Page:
This copolymer was prepared as described above for A through D.

Each of the copolymers detailed above was evaluated for the quality of the cured film which it produced as follows. Each copolymer was drawn down on a glass panel using a 3-mil drawbar and allowed to air dry for 24 hours. The appearance of the film was then observed and the results are set out below.

______________________________________      Acid Value      Mg KOH/gCopolymer  of alkyd reactant                   Film Appearance______________________________________A           4.7         HazyB          22.0         ClearC          22.0         ClearD          22.0         ClearE           7.6         Hazy______________________________________

The films resultant from copolymers prepared with an acid group containing polymer having an acid value of less than 10 mg KOH/g were hazy. It is believed this is indicative of a non-uniform composition and poor grafting. The films resultant from copolymers prepared with an acid group containing polymer having an acid value greater than 10 mg KOH/g were clear, indicating successful grafting and uniform composition.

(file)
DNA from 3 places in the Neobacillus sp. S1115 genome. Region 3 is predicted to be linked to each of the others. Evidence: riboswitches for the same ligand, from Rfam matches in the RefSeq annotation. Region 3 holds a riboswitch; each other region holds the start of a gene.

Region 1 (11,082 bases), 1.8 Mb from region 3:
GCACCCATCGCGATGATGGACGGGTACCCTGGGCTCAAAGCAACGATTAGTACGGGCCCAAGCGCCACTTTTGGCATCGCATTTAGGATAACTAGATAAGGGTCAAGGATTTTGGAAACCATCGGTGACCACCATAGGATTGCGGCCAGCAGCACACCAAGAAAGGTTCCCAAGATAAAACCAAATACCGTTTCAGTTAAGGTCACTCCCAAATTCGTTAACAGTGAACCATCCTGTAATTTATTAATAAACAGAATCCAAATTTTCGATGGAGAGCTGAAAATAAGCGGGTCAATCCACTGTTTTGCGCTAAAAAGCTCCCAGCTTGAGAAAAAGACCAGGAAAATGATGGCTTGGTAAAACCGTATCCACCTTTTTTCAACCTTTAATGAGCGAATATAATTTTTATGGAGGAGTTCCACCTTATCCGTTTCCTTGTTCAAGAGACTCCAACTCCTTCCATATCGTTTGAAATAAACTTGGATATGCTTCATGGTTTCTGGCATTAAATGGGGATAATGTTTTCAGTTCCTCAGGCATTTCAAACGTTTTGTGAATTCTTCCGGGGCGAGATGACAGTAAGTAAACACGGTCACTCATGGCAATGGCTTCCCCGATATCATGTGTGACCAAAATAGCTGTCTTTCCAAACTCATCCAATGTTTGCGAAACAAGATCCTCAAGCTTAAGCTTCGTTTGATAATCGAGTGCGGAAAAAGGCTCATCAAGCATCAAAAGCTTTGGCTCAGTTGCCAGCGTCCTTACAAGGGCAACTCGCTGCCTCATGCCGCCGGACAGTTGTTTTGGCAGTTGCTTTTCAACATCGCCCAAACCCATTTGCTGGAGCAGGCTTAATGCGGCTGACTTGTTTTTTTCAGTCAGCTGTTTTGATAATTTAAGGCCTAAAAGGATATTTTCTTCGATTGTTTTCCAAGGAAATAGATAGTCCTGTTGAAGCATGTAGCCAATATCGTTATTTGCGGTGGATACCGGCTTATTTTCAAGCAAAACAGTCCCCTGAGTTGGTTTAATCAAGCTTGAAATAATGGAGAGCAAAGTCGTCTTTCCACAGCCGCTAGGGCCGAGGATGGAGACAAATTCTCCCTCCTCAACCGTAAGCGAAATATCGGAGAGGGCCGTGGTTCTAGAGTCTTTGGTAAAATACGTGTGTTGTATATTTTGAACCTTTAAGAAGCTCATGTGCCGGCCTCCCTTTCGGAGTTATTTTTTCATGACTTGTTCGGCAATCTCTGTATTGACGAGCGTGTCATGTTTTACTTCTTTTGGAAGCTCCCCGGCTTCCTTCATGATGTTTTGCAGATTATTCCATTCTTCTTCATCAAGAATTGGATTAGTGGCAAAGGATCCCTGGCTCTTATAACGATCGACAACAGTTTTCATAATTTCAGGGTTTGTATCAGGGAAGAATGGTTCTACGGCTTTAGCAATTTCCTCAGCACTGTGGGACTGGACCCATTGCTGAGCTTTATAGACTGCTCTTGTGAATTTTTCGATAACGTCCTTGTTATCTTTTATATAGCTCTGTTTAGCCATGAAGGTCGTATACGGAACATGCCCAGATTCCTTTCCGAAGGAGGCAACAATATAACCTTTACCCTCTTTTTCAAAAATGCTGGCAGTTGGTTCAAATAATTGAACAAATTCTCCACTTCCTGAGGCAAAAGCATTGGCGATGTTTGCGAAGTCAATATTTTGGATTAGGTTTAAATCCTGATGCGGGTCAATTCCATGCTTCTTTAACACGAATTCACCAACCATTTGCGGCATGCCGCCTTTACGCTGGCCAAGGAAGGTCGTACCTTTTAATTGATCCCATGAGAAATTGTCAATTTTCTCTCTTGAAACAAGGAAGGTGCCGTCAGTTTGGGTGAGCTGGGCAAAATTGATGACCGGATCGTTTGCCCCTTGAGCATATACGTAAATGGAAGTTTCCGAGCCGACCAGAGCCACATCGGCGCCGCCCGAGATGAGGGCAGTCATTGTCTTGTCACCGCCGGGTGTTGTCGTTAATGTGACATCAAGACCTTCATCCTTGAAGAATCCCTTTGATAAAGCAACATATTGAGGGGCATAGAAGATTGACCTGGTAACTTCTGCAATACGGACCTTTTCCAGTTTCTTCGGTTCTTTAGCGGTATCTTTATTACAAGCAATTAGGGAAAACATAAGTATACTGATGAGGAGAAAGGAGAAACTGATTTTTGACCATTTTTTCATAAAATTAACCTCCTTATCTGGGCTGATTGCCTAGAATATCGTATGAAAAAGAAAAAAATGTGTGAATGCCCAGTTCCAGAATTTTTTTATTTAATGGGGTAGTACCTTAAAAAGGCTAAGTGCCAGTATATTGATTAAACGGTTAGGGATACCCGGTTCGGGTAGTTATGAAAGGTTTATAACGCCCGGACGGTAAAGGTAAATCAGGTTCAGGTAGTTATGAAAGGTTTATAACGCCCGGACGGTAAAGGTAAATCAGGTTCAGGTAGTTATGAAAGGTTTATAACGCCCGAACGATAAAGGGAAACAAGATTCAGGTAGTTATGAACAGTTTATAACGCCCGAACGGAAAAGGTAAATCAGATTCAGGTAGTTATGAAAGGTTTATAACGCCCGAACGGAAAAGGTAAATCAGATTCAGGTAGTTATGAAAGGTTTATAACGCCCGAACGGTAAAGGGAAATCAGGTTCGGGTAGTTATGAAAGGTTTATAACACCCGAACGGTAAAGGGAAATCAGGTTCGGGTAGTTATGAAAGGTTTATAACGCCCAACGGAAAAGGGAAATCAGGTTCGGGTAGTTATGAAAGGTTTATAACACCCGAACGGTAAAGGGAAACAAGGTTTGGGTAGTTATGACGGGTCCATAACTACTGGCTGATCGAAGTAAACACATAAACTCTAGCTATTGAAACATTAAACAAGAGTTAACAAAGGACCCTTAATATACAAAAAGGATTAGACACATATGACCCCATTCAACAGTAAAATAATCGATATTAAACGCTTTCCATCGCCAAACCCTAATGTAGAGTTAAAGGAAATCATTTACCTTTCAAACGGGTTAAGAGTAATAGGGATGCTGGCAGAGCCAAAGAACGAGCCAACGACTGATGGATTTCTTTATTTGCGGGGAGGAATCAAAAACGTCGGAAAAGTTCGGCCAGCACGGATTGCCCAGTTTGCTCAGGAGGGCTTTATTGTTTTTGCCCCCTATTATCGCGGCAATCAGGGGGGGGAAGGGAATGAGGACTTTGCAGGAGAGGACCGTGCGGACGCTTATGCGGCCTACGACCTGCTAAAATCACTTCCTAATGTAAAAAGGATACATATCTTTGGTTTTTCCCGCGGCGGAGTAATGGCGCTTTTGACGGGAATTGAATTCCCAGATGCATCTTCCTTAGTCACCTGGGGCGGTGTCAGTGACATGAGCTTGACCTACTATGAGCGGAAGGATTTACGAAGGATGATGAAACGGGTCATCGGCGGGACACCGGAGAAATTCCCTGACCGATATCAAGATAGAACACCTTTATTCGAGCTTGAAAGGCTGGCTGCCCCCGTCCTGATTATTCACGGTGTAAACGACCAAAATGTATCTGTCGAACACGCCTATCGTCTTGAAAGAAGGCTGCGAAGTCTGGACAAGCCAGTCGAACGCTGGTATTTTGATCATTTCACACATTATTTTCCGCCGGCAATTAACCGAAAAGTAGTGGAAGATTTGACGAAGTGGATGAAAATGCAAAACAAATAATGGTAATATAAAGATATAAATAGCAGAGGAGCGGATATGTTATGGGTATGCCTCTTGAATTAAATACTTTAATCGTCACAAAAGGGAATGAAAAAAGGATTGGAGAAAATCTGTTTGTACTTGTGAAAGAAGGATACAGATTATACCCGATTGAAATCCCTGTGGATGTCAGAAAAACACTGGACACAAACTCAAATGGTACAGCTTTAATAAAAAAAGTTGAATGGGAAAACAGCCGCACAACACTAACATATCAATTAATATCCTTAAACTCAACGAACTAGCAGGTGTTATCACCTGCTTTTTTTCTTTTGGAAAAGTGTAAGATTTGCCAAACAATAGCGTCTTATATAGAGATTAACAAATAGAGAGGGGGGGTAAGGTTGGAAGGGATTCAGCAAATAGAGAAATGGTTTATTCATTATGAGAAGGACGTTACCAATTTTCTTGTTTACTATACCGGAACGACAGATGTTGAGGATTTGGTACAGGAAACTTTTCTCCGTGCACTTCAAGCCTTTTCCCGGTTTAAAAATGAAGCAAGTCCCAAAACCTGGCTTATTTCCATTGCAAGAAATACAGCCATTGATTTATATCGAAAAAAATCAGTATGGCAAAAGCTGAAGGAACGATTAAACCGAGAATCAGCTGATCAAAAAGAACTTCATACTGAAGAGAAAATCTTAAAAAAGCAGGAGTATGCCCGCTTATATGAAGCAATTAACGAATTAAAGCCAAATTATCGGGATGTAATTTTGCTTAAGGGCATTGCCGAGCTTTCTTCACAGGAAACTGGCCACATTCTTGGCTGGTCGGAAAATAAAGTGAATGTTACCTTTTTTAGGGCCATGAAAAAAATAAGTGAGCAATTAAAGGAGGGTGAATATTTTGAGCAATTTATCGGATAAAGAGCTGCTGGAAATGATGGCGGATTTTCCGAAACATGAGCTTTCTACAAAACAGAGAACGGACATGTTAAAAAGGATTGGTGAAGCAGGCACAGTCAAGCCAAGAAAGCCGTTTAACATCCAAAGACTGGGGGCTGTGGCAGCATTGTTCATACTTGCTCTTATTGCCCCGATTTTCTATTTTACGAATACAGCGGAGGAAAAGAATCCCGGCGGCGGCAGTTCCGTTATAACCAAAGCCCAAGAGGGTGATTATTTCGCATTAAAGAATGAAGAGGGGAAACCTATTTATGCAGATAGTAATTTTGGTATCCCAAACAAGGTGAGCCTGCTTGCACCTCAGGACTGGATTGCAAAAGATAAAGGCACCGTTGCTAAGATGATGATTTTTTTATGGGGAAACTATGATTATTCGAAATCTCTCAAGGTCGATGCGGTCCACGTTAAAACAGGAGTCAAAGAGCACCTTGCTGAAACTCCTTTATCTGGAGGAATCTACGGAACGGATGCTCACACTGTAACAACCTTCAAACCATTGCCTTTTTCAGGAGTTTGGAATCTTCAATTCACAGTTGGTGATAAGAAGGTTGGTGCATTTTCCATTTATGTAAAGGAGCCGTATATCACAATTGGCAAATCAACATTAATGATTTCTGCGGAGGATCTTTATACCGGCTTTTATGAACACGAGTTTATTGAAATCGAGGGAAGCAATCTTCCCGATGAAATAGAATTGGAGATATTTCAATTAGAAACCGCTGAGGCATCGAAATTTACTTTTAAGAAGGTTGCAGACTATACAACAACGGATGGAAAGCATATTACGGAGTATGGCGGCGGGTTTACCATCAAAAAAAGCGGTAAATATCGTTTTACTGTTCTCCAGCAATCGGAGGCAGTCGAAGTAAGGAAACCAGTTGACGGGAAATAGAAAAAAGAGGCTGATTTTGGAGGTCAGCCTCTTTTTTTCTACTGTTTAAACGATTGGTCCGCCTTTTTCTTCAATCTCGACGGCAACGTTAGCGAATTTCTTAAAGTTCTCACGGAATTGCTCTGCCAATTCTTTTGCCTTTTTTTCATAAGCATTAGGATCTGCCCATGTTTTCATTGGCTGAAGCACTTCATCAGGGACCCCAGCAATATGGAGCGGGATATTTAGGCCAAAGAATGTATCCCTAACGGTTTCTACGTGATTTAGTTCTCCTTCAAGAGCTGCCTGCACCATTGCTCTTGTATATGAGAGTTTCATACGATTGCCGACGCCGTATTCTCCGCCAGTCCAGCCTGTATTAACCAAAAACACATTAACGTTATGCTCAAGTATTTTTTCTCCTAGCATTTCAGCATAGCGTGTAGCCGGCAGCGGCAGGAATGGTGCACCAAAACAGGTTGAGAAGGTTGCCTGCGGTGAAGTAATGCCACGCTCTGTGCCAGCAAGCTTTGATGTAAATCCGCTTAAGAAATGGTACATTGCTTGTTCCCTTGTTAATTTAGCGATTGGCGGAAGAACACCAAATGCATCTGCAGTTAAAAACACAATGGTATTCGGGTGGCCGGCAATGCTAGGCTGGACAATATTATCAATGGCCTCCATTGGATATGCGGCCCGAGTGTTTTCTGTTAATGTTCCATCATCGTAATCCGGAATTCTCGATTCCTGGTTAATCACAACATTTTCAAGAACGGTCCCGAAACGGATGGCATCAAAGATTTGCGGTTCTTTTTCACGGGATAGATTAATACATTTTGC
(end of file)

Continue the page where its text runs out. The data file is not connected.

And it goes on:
EXAMPLE VI

This Example illustrates the importance of the presence of the epoxy group containing vinyl monomer. In this Example an alkyd acrylic copolymer was prepared first without epoxy group containing vinyl monomer and then with epoxy group containing vinyl monomer. The resultant copolymers were then evaluated as set out above for film appearance.

______________________________________Preparation of Copolymer Without Epoxy Containing Monomer______________________________________                    Parts by WeightCharge    Ingredients    (grams)______________________________________I         alkyd.sup.(15) 200.0     methyl amyl ketone                    172.0II        methyl methacrylate                    200.0     methyl amyl ketone                     10.0III       tert-butyl perbenzoate                     8.0     methyl amyl ketone                     90.0______________________________________.sup.(15) This alkyd was prepared at an acid value of 22 in thefollowingmanner:       Parts by WeightIngredients (grams)coconut fatty acid       1,457neopentyl glycol       673trimethylolpropane       395benzoic acid       224maleic anhydride       170isophthalic acid       344dibutyltin oxide       1.5The alkyd was prepared according to the method described